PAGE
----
Well yes of course I watched the Giller gala last evening: I was home and it was on TV. And this year, turns out I’d actually read the winning book, Fifteen Dogs. Which made me happy with the happiness one has in also having read what others regard as very important. Started Saturday, finished Sunday in fact. (It’s not a particularly long or difficult book.) I’d also managed to read Rachel Cusk’s Outline, which struck me on every page as a winner for sure, so flawless is the flow of her language and so compelling the conversations of marriage and loss, and several of the stories in Heather O’Neill’s Daydreams of Angels, which I enjoyed but in a weird way where I was watching what she was doing more than losing myself inside it (but then mulling it later).
With this small sampling of the five shortlisted books, but based on my reading about them, I’d ultimately wagered in my own mind that Anakana Schofield would take the $100,000 cheque home for her Martin John. Which just proves again that it’s good I’m not a betting woman.
We can all be public reviewers and critics nowadays, so I had my thoughts about the hour of television too. It’s hard to make the “fact” of a book work dramatically, and writers (I’m certainly including myself) are rarely as compelling as their work, and so too here. Host Rick Mercer was his usual energetic cheerful self though he had a hard crowd, I felt, and somehow it all seemed flat, not nearly as much fun as his own show, the Rick Mercer Report, though I and everyone else loved his line about the Giller evening shining “a bright light on introverts.” And the tuxes were fine but the dresses were awful. (Weren’t they? she says uncertainly.) Whatever happened to the demure little black introverted dress?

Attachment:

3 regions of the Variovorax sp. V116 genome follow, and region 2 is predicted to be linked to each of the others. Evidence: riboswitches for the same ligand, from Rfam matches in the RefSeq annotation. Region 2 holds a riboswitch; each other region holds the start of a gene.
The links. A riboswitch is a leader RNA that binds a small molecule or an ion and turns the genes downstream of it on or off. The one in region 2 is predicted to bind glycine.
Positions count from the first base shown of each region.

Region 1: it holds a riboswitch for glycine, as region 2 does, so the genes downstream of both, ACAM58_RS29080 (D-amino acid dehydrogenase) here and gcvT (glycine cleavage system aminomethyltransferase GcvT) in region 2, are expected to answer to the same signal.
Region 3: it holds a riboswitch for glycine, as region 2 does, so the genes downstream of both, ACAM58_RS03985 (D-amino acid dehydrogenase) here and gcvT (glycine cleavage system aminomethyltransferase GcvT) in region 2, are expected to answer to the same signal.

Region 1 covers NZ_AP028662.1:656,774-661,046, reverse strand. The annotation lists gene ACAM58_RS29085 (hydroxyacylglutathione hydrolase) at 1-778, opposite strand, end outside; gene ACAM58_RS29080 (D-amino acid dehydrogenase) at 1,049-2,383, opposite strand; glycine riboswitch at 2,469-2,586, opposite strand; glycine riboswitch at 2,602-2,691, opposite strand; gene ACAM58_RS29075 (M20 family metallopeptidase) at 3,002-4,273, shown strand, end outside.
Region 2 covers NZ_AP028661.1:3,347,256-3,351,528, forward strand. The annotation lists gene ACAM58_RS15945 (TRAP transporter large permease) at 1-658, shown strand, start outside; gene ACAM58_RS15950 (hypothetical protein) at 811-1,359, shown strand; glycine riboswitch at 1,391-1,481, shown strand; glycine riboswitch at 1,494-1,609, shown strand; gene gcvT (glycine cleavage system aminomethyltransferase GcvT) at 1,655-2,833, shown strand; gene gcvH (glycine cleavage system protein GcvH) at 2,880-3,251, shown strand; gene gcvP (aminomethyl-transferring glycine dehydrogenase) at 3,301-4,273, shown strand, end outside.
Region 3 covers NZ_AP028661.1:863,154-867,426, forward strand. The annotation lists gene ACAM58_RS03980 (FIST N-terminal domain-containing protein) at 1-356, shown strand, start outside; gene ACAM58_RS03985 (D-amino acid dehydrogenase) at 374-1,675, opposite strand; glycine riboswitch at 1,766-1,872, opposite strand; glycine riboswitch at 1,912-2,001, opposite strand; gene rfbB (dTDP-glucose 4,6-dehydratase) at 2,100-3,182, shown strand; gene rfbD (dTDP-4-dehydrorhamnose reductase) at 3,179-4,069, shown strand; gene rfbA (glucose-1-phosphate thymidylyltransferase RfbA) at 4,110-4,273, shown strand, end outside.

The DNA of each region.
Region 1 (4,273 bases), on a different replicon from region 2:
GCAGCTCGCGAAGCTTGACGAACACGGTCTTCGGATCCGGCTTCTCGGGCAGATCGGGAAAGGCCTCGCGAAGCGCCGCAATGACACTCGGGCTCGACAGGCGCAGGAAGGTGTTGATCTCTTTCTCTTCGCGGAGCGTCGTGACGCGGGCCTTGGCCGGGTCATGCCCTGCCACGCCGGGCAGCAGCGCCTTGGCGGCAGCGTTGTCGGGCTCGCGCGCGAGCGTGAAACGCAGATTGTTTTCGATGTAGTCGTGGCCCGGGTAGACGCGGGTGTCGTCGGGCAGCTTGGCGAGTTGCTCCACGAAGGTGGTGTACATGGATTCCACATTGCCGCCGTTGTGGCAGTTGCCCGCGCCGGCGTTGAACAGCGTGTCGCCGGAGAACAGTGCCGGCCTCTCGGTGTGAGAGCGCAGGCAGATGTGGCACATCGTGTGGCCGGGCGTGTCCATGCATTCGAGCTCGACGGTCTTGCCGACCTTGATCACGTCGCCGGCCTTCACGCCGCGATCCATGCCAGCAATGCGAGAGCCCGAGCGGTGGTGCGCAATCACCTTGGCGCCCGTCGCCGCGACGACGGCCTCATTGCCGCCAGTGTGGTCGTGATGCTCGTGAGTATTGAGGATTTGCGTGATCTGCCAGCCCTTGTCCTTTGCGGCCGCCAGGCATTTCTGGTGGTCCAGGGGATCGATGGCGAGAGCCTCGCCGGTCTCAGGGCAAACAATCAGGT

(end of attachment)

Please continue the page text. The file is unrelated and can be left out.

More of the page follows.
André Alexis was surprised and had a nice thank-you speech, and as I said, I was glad I’d read his book, which recently also won the Rogers Writers’ Trust Fiction Prize. The novel was well-written, though not in a way that was stylistically outstanding. It seemed uneven. But it’s the ideas in this fable of fifteen dogs being granted human intelligence by the gods Hermes and Apollo that are the star performers. Sure enough, the “gift” unfolds in violence both human and dog-like, in jostling for power or attention, in packs and loners, in loneliness and love. In poetry. One dog is a poet and a rather fine poet at that.
There were lines near the end of the book that I copied into my book journal. (This isn’t a spoiler in terms of the plot, but if you plan to read the book and want to come to them gradually, stop HERE.) Hermes is reflecting on his inability to bridge to mortals because death is between them:
He could no more understand what it was to live with death than they could what it was to exist without it…Death was in every fibre of these creatures. It was hidden in their languages and at the root of their civilizations. You could hear it in the sounds they made and see it in the way they moved. It darkened their pleasures and lightened their despair…”